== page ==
• Less stressful lifestyle. This key question was clarified for me this week. At Columbia the first two years of dental school would actually be slightly MORE stressful than medical school because you're doing the full medical curriculum PLUS dental lab work. However the last two years are a lot less stressful than the clinical years of medical school. And residency and beyond are better for dentists too. I know it will be difficult but no one I met had that desperate look in their eyes due to their career having taken over everything. Everyone seemed to have found a nice balance for themselves. For example, it is relatively easy to become a part-time dentist. There are economic implications but you can easily work a schedule like that. It is also much easier to combine research, practice, and teaching as a dentist. You don't have to also get a PhD. You do come out with a huge debt so I guess there will be pressure to do what brings in the most money. But I think that even if you did dive head first into practice you still would have some free time.
  • Treatment does not consist of prescribing strong drugs which might fix one thing but break another.
  • The "healing touch" -> You can provide instant relief of symptoms.

    I am sure that some of my impressions may have been specific to Columbia so I will need to look into the other schools as well.

    I am trying very hard not to over think this (like what happened with medicine). I felt wonderful the entire week that I was there and immensely enjoyed the hands-on activities (we carved out some fake teeth and worked on a dental simulator). I don't think that I should tempt fate by looking for something even better when I was unable to find any big negatives with this.

    As I've said before I already have my true passion and that hasn't changed. Music and my little oboe are still my big passion. I'm now convinced that however long and painful my journey of self-discovery has been, everything is now working out for the best. I had to find my oboe passion first because it has helped me learn a lot about myself. It also freed me up to think about my career in a more objective fashion. Before I was expecting my career to satisfy my every need. I am now better able to take a look at my needs without emotional baggage getting in the way. Now I have my music passion on the one side and I also have a need to find a career that incorporates science, community service, and teaching while not taking over my life. I think I can definitely enjoy a dental career yet keep it in perspective; I will be able to give it as much space as it needs but can back off after that. This should allow me to still pursue my musical goals (though it might be hard for a couple of years). In the end I am fairly confident that I can become a successful and happy dentoboist.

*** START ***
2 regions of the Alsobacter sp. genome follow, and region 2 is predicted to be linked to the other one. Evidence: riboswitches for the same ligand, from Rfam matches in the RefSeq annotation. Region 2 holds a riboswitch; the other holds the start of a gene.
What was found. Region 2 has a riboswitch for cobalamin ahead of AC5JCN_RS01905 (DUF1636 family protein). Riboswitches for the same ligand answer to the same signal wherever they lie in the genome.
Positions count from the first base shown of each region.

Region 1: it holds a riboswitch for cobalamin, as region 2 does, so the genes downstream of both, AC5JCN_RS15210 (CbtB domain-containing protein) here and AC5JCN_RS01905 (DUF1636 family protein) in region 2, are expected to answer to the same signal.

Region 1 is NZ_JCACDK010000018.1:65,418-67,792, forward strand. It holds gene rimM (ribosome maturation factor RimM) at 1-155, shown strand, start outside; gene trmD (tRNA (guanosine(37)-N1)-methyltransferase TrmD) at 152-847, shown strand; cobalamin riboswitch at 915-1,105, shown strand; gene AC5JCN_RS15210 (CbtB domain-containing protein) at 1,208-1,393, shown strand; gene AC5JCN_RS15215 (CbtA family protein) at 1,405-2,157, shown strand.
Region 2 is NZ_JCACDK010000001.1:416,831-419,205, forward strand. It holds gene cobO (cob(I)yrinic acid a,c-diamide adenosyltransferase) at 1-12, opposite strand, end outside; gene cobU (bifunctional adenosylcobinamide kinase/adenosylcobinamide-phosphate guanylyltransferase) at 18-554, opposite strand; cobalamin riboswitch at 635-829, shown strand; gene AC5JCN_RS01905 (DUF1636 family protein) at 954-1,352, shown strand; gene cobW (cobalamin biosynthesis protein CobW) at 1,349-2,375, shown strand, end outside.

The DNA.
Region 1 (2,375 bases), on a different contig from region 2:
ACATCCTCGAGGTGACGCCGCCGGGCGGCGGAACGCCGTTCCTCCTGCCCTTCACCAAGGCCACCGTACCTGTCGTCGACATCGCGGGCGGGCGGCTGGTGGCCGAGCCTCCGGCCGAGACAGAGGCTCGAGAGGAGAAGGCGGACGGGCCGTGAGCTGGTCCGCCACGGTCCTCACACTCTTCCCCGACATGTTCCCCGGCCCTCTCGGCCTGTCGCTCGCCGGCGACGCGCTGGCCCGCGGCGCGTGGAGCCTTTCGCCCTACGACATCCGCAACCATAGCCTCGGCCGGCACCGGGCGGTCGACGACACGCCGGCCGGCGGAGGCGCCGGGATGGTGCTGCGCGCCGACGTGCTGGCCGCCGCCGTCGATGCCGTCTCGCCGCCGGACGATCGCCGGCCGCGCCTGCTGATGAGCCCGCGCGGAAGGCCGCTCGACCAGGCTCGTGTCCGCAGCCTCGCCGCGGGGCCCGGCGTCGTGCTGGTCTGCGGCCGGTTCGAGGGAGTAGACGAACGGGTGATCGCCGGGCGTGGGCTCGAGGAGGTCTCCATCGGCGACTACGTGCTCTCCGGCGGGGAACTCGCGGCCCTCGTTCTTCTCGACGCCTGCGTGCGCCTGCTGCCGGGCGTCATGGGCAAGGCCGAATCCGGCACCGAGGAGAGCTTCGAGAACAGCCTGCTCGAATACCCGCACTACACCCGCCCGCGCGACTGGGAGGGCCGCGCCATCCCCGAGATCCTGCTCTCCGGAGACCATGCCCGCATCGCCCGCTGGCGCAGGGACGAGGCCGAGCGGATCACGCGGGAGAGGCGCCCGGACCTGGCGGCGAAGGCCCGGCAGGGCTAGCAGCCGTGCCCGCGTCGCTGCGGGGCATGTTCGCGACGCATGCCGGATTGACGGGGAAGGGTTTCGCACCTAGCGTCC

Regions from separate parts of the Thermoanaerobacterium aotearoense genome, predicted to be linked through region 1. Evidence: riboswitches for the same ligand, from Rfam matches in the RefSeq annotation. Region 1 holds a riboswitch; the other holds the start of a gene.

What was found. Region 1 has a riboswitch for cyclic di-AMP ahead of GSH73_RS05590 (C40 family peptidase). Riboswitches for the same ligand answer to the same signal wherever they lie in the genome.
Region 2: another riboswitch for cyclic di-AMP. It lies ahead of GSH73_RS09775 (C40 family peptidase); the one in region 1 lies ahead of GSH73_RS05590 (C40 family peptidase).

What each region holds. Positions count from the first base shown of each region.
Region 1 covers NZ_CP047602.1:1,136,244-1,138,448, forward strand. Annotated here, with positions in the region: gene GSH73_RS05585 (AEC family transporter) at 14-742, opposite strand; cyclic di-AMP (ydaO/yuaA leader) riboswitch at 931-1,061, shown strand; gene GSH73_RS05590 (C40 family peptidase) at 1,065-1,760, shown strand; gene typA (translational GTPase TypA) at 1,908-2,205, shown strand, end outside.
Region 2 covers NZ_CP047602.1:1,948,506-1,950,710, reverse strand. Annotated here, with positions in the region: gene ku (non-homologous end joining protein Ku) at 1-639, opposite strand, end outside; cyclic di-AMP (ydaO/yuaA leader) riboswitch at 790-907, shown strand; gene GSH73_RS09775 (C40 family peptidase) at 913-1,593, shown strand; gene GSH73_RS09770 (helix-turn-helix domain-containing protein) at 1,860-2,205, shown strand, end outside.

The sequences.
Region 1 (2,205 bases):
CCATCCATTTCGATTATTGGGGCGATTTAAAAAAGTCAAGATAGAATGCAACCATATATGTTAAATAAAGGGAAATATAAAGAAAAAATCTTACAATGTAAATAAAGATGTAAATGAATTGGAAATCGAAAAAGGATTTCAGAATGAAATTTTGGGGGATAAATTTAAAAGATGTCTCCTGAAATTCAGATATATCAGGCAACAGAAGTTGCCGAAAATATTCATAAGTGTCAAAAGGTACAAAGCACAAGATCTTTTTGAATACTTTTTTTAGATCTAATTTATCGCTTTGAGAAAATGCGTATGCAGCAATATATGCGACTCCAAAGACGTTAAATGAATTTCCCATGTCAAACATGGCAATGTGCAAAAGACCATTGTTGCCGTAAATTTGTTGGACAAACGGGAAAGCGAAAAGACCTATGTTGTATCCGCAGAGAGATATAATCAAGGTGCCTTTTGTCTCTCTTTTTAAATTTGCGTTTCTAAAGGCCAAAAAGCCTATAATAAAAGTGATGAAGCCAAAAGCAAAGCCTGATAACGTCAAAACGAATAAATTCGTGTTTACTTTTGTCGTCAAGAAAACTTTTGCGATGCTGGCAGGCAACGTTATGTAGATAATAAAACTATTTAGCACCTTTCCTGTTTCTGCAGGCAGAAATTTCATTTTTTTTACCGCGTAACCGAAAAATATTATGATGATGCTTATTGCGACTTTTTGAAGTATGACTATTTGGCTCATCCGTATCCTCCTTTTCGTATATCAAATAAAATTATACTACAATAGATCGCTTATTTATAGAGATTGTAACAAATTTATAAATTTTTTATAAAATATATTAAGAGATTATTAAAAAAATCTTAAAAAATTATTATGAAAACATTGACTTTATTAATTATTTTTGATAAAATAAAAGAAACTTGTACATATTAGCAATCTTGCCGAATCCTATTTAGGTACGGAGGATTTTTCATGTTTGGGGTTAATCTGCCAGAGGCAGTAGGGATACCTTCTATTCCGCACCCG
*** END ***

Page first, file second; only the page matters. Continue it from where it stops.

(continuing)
oceanskies79 said...

    Hi Hilda, sorry that I have been so busy and caught up with other things to read your blog lately.

    I browsed through this post and I see that you enjoy detailed work with your hand. I wish I could be just as good as you in that. Then again, I shall comfort myself that I probably am good in my own ways.

    Finally, wishing you success as a successful and happy dentoboist.

    Hilda said...

    Hey, no problem at all. I've been busy too and have not been able to keep up with the blogs I read or with more frequent updates on my own blog.

    You know it's funny because the whole time I was worried that I wasn't good enough with my hands to do the work, but everyone reassured me that you get so much practice during the training that you will be good in the end. I did decently well for a first timer but some day I will have to be working on real people so it's kind of scary! But I trust the training process.

    Another funny thing is that I realized last week that my nails have been growing really long lately and they never had been long before. Then I realized why. Ever since I started playing oboe I've become more and more careful of my fingers. They're my most precious limbs now! So now that I no longer knock into things with my hands or try to pry things open with my nails, I have beautiful nails. Too bad I have to cut them for reed making and playing LOL.

    Thanks for the good wishes. I'll be sure the keep everyone updated on my adventures in dentoboe land.

    Anonymous said...

    Sorry to burst your bubble but you are definitly out of touch with the real world of dentistry in the 21st century.

    I have been practicing for 23 years and they have been absolutely miserable.

    Everything you cited was as an uninformed observer without any experience.

    There is much more to the "reality" of dental practice than you can ever imagine.

    Where did you ever get the idea that there is a "severe shortage of dental faculty?" People are tripping over themselves to get jobs in academia.

    Things are so bad that even extremely hard to fill positions, such as in corrections (yes, like in the prison system), are very competitive.

    You better get a grip on reality and talk to some dentists that have been in practice for a decade or more. I am sure you will get a totally different view.

    RJL, DDS